An important area of larval nutrition and feed research is the development of formulated microdiets. Reducing the need for live feeds during the larval phase of culture as well as transitioning larvae onto a well-formulated microdiet have the potential to improve growth and survival rates while reducing overall culture costs. Here we tested two experimental diets versus a commercial control.
Three microdiets were tested on California yellowtail (Seriola dorsalis; CYT) larvae, two experimental diets manufactured by Zeigler, Bros., Inc (Gardners, PA) and one by Otohime (OTO, Marubeni Nisshin Feed, Tokyo, Japan). Treatments were: experimental diet 1 (D1), experimental diet 2 (D2), and OTO. The two experimental microdiets used two different production techniques, D1 was manufactured with standard extrusion practices and D2 was manufactured as a soft-moist extruded pellet. At the start of the study, 16 dph larvae (5 larvae L-1) were stocked into a recirculating system consisting of fifteen 320-L black conical bottom tanks, and the trial duration was 42 days.
Sinking rates were faster for both D1 and D2 diets compared to the OTO, across all particle sizes. Feeding incidence was similar for D1 and OTO at 26 and 30 dph, however at 34 dph the larvae in the OTO treatment had significantly higher feeding incidence than D1 or D2. Standard length (SL) and wet weight (WW) at 59 dph was similar between D1 (SL – 43.2 ± 5.5 mm; WW – 1.56 ± 0.57 g) and OTO (SL – 44.3 ± 5.4 mm; WW – 1.54 ± 0.58 g) and lowest in the D2 treatment (SL – 44.3 ± 5.4 mm; WW – 1.29 ± 0.48 g). Survival at 59 dph was not significantly different between the treatments but was highest in the OTO treatment (30.2 ± 3.8%).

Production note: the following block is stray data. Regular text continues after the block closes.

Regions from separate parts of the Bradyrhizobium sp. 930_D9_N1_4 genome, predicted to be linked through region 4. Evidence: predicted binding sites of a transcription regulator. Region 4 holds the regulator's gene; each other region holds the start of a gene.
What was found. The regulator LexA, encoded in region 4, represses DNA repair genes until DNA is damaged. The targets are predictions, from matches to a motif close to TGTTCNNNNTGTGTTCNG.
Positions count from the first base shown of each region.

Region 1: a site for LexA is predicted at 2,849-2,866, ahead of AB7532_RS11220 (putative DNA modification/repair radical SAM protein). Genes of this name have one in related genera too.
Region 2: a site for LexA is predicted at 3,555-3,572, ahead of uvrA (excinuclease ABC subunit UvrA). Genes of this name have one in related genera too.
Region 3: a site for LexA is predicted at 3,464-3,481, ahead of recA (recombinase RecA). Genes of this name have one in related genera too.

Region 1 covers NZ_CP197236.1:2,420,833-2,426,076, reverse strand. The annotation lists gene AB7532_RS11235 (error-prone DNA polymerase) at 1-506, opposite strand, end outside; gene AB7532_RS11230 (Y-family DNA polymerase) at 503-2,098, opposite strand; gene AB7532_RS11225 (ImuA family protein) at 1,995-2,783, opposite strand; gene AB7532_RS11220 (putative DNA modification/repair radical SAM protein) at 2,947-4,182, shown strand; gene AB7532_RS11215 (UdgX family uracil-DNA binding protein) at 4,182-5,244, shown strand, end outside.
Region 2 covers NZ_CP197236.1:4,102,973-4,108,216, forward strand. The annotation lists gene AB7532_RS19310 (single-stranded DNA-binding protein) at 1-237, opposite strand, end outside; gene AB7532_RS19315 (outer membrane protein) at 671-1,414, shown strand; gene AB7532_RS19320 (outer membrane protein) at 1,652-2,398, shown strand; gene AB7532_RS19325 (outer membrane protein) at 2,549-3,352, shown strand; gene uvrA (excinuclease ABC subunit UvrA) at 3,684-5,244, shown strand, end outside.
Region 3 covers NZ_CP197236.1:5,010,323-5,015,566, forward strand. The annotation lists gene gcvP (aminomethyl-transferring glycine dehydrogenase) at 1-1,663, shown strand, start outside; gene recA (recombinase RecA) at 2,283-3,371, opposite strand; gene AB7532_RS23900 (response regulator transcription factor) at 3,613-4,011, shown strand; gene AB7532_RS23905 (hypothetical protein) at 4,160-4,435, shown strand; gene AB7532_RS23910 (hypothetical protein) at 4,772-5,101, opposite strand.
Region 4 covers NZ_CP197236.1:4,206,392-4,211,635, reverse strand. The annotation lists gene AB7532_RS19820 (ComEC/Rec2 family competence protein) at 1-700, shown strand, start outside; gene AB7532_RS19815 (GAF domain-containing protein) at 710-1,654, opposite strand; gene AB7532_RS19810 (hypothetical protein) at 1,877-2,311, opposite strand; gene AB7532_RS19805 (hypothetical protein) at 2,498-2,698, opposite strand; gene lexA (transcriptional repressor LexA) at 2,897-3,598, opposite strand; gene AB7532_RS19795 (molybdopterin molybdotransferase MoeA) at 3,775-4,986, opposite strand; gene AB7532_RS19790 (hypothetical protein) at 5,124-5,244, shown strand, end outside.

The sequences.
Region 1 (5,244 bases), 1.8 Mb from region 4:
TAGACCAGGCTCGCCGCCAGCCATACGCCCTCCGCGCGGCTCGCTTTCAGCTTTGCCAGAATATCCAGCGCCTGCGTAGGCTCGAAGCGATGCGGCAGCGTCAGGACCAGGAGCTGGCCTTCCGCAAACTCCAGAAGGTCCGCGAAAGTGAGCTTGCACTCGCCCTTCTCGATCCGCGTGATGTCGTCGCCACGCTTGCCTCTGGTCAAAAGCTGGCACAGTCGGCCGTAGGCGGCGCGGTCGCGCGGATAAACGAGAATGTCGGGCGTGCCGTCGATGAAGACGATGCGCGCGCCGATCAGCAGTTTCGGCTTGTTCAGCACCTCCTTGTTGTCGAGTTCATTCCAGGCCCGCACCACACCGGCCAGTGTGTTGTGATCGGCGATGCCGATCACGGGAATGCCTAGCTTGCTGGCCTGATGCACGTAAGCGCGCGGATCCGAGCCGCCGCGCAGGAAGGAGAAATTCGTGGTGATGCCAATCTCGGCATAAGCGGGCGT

We demonstrated that using the D1 diet to wean CYT can produce similar growth and survival to the commercial control, OTO. OTO is a commonly used weaning diet in the production of many marine finfish species, including Seriola. Even though feeding incidence and survival were not significantly different between the diets, OTO had higher feeding incidence at 26 dph and higher survival. This could be due to the limited size range of the feed particles in the experimental diets and the difference in sinking rates between the experimental and OTO diets. The slower sinking rates for OTO allow for a longer contact time in the water column for the larvae to feed on the diet, and the wider range of feed sizes allows for more of the population to survive through weaning. Continued development of microdiet formulation has the potential to have a significant impact on Seriola culture. Also, having local alternatives to international products, especially diets, is key to the development of a finfish industry in the United States.